"Faith or Sacrifice?"
June 28, 2023, 6:00 AM

When they came to the place that God had shown him, Abraham built an altar there and laid the wood in order. He bound his son Isaac, and laid him on the altar, on top of the wood. Then Abraham reached out his hand and took the knife to kill his son. Genesis 22:9-10

Most of us know the end of this story. God tells Abraham to stop the atrocity. He then points to a lamb caught in the thicket as a substitute sacrifice. Despite this story’s unsettling line, through the ages this narrative has been watered down to focus on the great faith of Abraham – faith so loyal to God that Abraham would even go so far as to sacrifice his own son. Sound strange? It does to me.

The historical context of this story sheds light on another possible interpretation. Most cultures at the time of Abraham were sacrificing their first-born children to calm the vengeful nature of their gods. Such sacrifices were thought to prevent calamity and ensure bountiful harvests. This shocking custom became a way of life.

Abraham was no exception to following the local customs of his time. In tying up Isaac and taking out his knife to kill him, Abraham bowed down to the practices he saw around him. The intervention of God by saying, “STOP!” changed this ongoing cultural narrative. No longer would sacrifices now be made from killing children. Instead, a lamb would suffice.

The prophets and authors of the Psalms further expand the paradigm. They focused on the real issue, that being the depravity of a person’s heart. The Psalmist would write, “The sacrifices of God are a broken spirit; a broken and a contrite heart, O God, you will not despise.” (Psalm 51:17) It would be centuries later that Jesus put to death the need for sacrifices altogether since he was the ultimate sacrifice. At least, that was supposed to be the lesson.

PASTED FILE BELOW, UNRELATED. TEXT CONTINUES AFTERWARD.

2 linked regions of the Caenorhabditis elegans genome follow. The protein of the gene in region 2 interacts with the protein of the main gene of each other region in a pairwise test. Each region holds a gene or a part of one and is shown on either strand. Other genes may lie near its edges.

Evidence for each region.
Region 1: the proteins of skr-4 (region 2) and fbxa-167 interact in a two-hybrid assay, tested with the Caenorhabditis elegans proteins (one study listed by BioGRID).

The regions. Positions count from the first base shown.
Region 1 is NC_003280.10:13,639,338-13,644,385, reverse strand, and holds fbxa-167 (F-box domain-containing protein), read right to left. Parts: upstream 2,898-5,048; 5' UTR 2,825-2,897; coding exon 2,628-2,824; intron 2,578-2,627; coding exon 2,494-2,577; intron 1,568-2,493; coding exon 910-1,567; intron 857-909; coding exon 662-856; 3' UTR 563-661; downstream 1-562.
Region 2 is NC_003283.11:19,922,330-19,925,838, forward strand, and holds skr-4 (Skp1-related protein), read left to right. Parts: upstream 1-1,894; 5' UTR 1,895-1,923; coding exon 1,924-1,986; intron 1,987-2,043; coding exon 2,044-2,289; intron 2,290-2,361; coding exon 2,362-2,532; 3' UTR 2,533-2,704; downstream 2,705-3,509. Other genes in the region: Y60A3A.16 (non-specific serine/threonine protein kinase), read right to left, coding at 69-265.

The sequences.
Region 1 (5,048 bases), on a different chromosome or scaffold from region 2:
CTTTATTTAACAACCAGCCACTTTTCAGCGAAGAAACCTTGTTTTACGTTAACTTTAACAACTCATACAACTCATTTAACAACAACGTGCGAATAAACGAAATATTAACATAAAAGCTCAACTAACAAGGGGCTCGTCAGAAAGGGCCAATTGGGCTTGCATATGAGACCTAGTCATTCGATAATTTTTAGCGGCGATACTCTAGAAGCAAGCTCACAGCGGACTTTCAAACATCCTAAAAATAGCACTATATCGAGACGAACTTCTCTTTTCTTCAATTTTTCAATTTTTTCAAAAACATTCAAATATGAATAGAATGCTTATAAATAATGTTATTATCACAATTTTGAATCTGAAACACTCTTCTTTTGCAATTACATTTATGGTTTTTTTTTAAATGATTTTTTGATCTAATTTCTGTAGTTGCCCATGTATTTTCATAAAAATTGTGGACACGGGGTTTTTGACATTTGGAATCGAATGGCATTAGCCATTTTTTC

We find it hard to believe that anyone would sacrifice a child as Abraham was willing to do. Sacrifices have certainly been eliminated – that is, until we take a closer look at our own culture.

Abraham was driven to sacrifice Isaac because of his own ego (self-preoccupation with looking good in front of his neighbors). This meant going so far as to kill his own son just like the neighboring tribes. Only God could show Abraham a way out of this predicament. He provided a lamb caught in the thicket.

Ego, akin to Abraham’s, is still alive and well today in our own culture. We recently saw the consequences of ego in the tragic story of OceanGate. An extravagant father, most likely driven by ego, took a reluctant son on an attempted 2.4-mile-deep exploration to visit the Titanic. Both died. Was that not a sacrifice? Likewise, the captain of the vessel gave evidence of being held captive to an ego that offered the trip of a lifetime on a vessel that was not certified for deep-sea exploration, and charged each passenger $250,000 only to dive to their death.

While OceanGate is but one recent example of sacrifice, sacrifices are ongoing. Our children continue to die in random mass shootings around the nation. One in ten adolescents will experience homelessness this year leading to death for some. Twenty percent of adolescent youth have considered suicide, and forty-five percent of gay, lesbian, and transgender adolescents have considered or attempted suicide. When we allow our ego and self-preoccupation to rule, we sacrifice our youth.

What our youth need more than anything else is to have someone listen to them with the deep compassion of Christ. That is the work of the church. The responsibility of the church is to act as listening posts for those who do not fit in. Until the rhetoric and consequences of the ego die as Christ died, there will be no listening posts.

If we have trouble listening, it may be that we have forgotten how to listen, to slow down, and to spend quiet time with Christ – the Christ who alone can give us the patience and wisdom to demonstrate unconditional love. Only by embracing this Christ, the Lamb in the thicket, are we able to leave behind our ego and begin to restore a right relationship with our youth AND ourselves.

Prayers and Blessings,

Fr. John